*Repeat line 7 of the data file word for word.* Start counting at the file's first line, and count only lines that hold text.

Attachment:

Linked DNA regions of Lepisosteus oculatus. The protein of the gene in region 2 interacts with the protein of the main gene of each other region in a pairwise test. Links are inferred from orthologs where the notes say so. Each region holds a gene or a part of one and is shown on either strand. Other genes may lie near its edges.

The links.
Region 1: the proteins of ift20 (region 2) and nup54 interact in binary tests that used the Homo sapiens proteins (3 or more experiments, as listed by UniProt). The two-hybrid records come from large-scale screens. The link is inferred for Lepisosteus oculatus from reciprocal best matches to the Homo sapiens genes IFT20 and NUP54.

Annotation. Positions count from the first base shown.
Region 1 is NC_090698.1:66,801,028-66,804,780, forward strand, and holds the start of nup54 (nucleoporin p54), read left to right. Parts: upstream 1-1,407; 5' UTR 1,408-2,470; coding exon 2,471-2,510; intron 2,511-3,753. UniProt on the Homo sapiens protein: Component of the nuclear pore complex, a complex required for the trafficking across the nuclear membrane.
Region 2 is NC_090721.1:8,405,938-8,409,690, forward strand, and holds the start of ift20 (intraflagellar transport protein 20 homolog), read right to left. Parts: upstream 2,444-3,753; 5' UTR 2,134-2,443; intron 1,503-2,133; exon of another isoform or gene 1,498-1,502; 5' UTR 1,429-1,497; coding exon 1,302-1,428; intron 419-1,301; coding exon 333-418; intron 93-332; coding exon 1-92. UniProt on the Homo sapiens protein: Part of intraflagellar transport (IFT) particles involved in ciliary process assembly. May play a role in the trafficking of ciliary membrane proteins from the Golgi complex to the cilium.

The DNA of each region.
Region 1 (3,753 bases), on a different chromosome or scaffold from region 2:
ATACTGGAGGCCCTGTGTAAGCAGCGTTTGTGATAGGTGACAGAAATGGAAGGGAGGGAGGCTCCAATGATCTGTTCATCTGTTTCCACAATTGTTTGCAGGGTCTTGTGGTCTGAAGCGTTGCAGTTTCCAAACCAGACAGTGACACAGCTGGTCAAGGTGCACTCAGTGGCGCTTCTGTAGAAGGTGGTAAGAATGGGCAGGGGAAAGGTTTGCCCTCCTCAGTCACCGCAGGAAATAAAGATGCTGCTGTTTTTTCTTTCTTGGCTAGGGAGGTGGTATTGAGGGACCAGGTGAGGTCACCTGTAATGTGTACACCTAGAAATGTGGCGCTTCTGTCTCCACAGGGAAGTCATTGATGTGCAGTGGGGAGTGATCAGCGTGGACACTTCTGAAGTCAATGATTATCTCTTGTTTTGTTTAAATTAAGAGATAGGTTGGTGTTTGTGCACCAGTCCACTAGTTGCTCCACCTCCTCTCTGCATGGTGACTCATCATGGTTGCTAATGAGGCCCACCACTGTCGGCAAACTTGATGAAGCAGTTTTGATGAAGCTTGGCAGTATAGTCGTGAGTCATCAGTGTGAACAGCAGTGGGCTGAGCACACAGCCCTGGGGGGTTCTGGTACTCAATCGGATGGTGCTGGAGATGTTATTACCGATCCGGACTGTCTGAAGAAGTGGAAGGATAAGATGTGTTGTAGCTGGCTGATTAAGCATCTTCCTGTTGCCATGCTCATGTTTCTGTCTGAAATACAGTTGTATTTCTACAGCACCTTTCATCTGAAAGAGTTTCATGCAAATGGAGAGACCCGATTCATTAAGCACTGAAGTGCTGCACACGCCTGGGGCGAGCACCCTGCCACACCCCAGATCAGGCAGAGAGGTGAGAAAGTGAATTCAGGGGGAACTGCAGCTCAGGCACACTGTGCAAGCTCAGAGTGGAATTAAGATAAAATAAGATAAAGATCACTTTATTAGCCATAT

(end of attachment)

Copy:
The DNA of each region.